Iraqi Kurdistan authorities hold suspects from PKK-linked group

Cell is accused of planning terrorist attacks against government officials in northern Iraq

FILE - in this Tuesday, May 14, 2013 file photo, a group of armed Kurdish fighters from the Kurdistan Workers Party (PKK) enter northern Iraq in the Heror area, northeast of Dahuk, 260 miles (430 kilometers) northwest of Baghdad, Iraq. A Kurdish rebel group says they are withdrawing from Iraq's Sinjar following threats of attack from Turkey. The Kurdistan Workers Party, or PKK, says in a statement Friday, March 23, 2018 the "Iraqi government's position and the fact that the Kurdish community had managed to organize itself" have removed security fears in the area. (AP Photo/Ceerwan Aziz, File)
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Security forces in northern Iraq’s semi-autonomous Kurdish region have arrested members of a group they said were planning “terrorist” attacks against government officials and civilians.

The Kurdistan Region Security Council accused the group of affiliation with Turkey’s Kurdistan Workers Party (PKK), a dissident Kurdish group which is based in Iraqi Kurdistan.

The suspected terrorist cell of two was uncovered on January 6 in Dohuk, one of three provinces that make up the Kurdistan Region, said the statement.

Three explosive devices were seized, the statement said, while a taxi driver who transported them was arrested.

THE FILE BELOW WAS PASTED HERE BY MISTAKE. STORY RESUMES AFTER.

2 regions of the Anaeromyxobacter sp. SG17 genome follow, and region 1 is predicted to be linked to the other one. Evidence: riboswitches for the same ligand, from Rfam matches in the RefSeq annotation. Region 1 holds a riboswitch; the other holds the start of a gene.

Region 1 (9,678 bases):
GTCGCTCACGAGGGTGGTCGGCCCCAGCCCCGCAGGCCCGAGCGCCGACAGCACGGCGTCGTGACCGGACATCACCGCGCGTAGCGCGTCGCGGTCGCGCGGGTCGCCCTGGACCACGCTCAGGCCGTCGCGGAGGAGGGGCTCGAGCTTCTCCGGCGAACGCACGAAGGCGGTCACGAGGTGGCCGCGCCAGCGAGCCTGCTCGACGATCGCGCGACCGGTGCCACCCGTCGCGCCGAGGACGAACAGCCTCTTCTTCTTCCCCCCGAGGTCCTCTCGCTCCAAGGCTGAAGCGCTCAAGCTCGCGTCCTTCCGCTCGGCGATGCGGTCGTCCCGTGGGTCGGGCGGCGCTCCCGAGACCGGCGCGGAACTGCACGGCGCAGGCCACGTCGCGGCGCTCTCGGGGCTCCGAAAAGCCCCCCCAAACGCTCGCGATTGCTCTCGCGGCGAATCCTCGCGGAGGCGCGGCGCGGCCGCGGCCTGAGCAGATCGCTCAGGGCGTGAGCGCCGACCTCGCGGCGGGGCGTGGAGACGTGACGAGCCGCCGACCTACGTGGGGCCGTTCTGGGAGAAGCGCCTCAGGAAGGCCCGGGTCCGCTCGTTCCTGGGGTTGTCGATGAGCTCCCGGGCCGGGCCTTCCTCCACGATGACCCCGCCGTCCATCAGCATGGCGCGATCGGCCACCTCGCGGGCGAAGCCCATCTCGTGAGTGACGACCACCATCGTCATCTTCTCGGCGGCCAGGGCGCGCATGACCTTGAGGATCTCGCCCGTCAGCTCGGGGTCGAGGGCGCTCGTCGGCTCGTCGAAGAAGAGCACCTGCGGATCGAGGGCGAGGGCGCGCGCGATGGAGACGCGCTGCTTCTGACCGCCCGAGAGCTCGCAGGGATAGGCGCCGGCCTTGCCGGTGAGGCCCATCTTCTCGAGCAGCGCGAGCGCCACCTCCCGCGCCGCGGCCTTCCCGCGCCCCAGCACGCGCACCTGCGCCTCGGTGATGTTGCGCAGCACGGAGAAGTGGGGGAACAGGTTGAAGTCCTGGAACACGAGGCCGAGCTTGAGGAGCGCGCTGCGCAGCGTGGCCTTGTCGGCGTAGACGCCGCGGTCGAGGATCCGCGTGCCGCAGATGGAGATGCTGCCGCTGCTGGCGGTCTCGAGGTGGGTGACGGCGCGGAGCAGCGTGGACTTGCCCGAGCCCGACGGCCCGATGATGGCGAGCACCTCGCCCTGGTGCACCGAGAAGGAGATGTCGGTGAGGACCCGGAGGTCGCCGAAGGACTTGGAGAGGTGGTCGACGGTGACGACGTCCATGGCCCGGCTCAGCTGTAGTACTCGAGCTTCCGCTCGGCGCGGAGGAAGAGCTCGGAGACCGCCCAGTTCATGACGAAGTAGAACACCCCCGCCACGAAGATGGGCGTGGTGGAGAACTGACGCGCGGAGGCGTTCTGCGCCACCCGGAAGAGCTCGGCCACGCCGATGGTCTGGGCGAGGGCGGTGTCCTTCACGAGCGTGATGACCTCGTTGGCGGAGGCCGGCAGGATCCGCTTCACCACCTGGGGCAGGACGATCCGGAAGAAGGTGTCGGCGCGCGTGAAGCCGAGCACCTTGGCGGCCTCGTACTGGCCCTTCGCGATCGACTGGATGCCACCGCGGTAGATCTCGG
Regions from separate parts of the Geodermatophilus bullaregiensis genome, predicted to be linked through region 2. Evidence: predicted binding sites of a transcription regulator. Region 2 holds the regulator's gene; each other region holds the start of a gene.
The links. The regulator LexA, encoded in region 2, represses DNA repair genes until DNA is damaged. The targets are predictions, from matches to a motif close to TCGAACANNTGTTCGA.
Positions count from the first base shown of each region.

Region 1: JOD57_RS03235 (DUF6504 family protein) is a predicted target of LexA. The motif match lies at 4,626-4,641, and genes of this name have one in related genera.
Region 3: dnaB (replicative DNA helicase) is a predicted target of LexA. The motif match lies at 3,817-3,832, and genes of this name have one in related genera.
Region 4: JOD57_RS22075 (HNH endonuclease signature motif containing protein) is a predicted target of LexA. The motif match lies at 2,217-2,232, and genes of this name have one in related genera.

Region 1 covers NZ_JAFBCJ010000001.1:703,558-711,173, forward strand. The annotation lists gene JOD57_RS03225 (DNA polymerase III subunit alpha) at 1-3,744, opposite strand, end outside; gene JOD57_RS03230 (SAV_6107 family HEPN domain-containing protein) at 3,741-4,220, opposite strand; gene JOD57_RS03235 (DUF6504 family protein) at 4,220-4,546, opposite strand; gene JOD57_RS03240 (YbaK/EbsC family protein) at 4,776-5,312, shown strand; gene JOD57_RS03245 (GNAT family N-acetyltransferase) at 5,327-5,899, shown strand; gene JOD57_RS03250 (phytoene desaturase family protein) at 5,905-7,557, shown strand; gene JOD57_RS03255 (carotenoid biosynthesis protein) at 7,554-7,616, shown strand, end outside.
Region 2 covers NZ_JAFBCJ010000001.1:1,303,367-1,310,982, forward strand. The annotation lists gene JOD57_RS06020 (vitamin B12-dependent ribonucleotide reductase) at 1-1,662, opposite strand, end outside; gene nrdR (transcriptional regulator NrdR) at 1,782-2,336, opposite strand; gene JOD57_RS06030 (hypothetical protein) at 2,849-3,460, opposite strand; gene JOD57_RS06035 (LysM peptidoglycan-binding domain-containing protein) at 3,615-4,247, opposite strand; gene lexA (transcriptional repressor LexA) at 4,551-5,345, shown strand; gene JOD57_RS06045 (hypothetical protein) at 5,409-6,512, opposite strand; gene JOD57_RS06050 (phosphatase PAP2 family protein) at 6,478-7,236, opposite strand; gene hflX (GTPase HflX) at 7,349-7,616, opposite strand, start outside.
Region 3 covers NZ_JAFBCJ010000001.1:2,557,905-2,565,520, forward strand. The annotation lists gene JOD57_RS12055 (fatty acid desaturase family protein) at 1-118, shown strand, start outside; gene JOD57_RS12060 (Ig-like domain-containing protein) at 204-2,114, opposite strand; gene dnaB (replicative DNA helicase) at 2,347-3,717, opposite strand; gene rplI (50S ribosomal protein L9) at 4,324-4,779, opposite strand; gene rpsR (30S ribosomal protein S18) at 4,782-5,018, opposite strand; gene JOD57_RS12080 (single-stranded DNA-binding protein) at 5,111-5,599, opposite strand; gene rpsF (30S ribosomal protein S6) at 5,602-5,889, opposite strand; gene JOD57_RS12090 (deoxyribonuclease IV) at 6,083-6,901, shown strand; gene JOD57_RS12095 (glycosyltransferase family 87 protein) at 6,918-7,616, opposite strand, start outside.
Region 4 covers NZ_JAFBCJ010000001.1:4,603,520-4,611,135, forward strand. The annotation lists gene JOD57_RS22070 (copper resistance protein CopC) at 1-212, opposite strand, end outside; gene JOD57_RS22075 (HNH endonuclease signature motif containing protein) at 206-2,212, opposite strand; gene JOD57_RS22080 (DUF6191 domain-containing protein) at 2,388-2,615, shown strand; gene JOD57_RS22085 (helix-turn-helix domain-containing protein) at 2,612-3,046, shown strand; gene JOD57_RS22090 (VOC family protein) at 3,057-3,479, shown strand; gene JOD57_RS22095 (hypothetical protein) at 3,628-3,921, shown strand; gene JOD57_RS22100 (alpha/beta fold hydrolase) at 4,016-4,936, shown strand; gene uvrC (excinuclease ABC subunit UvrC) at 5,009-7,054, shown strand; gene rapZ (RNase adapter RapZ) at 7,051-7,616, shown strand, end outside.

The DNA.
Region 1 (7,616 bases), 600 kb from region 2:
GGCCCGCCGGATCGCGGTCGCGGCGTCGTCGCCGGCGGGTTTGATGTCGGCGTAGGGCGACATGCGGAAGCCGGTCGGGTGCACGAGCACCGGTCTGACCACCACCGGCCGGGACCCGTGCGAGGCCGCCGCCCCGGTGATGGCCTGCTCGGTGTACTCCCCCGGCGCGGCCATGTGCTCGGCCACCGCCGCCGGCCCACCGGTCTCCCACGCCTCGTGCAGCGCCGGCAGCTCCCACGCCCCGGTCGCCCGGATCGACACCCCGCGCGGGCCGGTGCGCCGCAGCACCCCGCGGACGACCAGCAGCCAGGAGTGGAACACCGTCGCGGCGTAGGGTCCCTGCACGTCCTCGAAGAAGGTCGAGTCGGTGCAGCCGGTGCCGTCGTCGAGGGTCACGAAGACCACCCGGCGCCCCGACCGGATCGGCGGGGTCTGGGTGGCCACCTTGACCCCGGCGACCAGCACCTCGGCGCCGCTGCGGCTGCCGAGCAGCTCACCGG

It identified the suspects as Hayman Youssif Khudhir and Ahmed Shamo Samir.

“During the investigation, the two acknowledged that they had orders from PKK intelligence officer Naji Haji Badal to keep an eye on military vehicles and political, religious and social figures in order to carry out terrorist attacks and bombings,” it said.

The suspects acknowledged planning attacks against four camps outside Dohuk that hosted Yazidis, a religious minority who fled their homeland of Sinjar when ISIS swept through much of Iraq in 2014.

No explanation was given as to why Yazidis might have been targeted by the group.

The PKK has been waging an insurgency against the Turkish state since 1984, initially seeking an independent Kurdish state before changing their demands and seeking an autonomous Kurdish region within Turkey. The conflict has killed about 40,000 people, many of them civilians.

It has training camps and bases in autonomous Iraqi Kurdistan and is designated a terrorist group by the US and EU.

Ankara has launched a series of military operations against PKK fighters in Iraq and Syria, causing casualties not only among the fighters but also civilians.

Iraqi Kurdistan has complicated relations with the PKK because its presence in the region impedes trade relations with neighbouring Turkey.

Updated: January 18, 2023, 8:16 AM